After securing a Stateside audience with 2019’s PUNK, Japan’s CHAI will make their Sub Pop debut this year with WINK, an album that promises the quartet’s “mellowest and most minimal music.” That’s something of a surprise, considering that the chaotic arrangements and riotous clang of PUNK was integral to their appeal, but lead single “ACTION,” despite being a beat-forward affair, remains plenty playful. Meditative scraps of English and Japanese drift over the track’s deceptively simple soundscape, a pulsing blend of neon-tinged synths and blunt-force beats that all but swallows the band by song’s end. Like all of CHAI’s music, however, the song feels communal, a raging, joy-filled party with an open door. [Randall Colburn]

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Matthew Sweet, Catspaw

[Omnivore Recordings]

Matthew Sweet’s 14th album, Catspaw, kicks off with a blistering guitar line straight from the wee hours of an FM hard rock radio station in the ’70s. But this is Matthew Sweet—meaning that first track, “Blown Away,” soon segues into a line of exemplary pop songs, which all fall into categories like “sweet,” “sad,” or “angry” (this one’s angry). That intro paves the way for the rest of the record, which finds an almost-solo Sweet (aided only by longtime drummer Ric Menck) framing all his lovelorn anthems within the thorns of emotional riffs. Instead of having guitar gods like Television’s Richard Lloyd take over the solos, all of these fervent axe rants are Sweet’s own, wearing his heart on his guitar strap as he explores his insecurities in “Best Of Me” (“What if the best of me isn’t good enough?”). Fans of Sweet’s landmark album, Girlfriend, will find a worthy successor here; there aren’t as many standout tracks, but the ones that do rise to the top—like the spirited “Challenge The Gods,” the poppy “Give A Little,” and mournful “Come Home”—practically soar. [Gwen Ihnat]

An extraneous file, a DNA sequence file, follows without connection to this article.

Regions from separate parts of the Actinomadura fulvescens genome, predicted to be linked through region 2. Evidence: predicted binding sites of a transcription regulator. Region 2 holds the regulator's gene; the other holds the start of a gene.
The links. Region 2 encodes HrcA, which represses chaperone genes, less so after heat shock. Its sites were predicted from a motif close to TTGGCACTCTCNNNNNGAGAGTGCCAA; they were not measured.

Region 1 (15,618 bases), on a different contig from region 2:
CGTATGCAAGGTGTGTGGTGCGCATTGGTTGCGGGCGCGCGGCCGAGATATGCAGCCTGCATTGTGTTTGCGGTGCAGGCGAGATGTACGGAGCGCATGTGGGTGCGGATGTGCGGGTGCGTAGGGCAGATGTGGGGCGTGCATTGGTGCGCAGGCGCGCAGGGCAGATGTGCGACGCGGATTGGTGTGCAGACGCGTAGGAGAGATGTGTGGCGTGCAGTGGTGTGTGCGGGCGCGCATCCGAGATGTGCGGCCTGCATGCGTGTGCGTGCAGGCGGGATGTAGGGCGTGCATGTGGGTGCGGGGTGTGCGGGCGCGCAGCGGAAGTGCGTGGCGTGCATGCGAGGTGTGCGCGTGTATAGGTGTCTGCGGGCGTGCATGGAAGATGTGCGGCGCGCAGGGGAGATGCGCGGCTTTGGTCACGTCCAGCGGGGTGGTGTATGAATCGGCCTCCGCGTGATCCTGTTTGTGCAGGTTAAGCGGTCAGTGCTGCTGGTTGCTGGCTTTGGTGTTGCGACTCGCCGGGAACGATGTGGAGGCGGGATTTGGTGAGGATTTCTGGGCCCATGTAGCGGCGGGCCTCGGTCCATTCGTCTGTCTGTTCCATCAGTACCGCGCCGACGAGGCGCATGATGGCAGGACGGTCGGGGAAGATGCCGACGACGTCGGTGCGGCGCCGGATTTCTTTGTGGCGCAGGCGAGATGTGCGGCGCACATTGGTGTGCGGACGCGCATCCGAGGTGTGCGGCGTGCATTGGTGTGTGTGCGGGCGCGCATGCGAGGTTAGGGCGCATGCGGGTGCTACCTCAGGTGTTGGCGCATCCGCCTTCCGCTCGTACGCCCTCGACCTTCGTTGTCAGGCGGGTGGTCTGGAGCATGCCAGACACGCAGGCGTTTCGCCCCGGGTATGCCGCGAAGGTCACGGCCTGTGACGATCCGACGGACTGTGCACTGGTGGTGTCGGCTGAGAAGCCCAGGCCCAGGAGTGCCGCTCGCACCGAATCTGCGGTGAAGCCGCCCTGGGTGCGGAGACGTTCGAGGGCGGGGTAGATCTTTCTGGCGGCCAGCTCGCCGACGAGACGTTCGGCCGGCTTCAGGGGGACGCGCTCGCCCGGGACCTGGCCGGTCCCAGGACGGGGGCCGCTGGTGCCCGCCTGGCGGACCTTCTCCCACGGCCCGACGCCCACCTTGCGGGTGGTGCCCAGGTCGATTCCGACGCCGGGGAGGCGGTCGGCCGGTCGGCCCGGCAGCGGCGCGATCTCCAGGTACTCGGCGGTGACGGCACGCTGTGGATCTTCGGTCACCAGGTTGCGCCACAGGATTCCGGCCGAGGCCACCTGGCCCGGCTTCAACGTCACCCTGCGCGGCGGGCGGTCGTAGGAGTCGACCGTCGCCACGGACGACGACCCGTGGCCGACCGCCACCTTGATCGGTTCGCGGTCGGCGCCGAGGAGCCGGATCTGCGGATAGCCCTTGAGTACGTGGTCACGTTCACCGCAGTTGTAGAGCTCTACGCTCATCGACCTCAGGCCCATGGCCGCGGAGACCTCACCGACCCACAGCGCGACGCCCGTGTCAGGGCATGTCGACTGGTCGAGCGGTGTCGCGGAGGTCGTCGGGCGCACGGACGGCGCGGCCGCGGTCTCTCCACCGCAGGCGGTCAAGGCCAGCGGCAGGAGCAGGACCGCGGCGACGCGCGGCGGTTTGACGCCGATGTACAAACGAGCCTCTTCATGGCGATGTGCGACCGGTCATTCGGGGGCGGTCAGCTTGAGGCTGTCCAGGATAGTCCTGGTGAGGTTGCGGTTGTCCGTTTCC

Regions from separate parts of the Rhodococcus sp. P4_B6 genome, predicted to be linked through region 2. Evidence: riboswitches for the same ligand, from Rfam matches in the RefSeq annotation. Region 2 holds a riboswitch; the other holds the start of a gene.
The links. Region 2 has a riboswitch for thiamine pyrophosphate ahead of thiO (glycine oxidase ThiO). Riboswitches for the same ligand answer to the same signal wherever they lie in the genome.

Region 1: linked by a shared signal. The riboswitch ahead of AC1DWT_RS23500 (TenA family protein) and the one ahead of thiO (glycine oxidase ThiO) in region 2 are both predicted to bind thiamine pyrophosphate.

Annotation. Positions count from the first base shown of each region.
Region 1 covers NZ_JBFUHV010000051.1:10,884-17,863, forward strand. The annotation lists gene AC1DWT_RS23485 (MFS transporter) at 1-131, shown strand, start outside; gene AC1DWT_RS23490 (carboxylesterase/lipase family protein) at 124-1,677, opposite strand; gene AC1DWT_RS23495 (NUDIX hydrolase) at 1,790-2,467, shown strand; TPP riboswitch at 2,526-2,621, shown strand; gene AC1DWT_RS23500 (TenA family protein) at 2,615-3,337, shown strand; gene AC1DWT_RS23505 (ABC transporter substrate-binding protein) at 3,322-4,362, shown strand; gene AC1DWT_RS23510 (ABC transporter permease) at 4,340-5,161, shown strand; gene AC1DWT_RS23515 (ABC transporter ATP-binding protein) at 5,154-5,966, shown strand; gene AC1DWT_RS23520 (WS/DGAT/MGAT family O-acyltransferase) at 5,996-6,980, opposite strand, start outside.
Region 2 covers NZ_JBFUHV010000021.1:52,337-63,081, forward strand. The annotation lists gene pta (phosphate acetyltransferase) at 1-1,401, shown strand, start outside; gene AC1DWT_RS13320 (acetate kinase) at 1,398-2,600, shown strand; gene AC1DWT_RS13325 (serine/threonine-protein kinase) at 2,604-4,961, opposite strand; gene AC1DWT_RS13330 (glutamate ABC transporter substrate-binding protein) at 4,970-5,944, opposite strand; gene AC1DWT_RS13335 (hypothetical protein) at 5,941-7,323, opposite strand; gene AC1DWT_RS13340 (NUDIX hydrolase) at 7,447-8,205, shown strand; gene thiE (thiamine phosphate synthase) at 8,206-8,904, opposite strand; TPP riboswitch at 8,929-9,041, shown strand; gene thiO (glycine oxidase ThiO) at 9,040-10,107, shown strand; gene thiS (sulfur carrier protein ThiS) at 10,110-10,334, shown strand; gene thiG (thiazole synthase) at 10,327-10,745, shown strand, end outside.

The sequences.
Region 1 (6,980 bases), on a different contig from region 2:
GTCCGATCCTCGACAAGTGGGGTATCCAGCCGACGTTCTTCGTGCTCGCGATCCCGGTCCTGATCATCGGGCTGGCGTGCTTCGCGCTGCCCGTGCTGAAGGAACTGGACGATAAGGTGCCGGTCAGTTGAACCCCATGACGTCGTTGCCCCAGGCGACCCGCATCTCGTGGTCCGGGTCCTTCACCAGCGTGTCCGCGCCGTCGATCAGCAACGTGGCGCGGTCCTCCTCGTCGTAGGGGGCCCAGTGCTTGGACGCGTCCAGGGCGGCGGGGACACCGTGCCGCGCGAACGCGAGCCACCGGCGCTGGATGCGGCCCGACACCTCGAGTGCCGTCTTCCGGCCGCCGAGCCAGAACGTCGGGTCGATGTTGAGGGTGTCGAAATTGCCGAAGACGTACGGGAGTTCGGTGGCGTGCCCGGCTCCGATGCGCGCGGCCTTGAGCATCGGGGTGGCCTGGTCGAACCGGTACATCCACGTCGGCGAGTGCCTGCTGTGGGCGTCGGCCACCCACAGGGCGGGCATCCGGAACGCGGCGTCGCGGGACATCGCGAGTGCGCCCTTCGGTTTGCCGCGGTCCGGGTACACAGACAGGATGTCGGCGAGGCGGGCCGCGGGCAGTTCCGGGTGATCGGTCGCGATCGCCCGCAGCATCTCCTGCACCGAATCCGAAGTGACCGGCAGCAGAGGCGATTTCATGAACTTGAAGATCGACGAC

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Groupie, Ephemeral

[Handstand Records]

Ashley Kossakowski has a voice born for Groupie’s brand of art-damaged rock. The singer and bassist for the NYC-based act has a perfect fusion of Slits-esque sing-song, Kim Gordon rasp, and Chrissie Hynde coo—like a more unimpressed version of Bully’s Alicia Bognanno. And the songs come across like the Platonic ideal of sharp East Coast post-punk, blending Raincoats-like vocals and tones, angular guitars, and early Talking Heads into a heady stew of indie rock that would feel right at home in a downtown jukebox from just about any time in the past 30 years. Despite the disparate influences and sometimes unusual blend of lo-fi songcraft (replete with proudly oft-tinny guitars) and high-gloss production, all the songs on Ephemeral, the band’s raucous and addictive debut, end up feeling of a piece, whether teasing K Records-style minimalist groove (the Polish-language “Daleko”) or fuzzed-out ’90s rock reminiscent of Helium (“Thick As Glue”). It’s a record that sounds like the greatest-hits post-punk compilation you found hidden in an old used record bin—endearing, impressive, and essential. [Alex McLevy]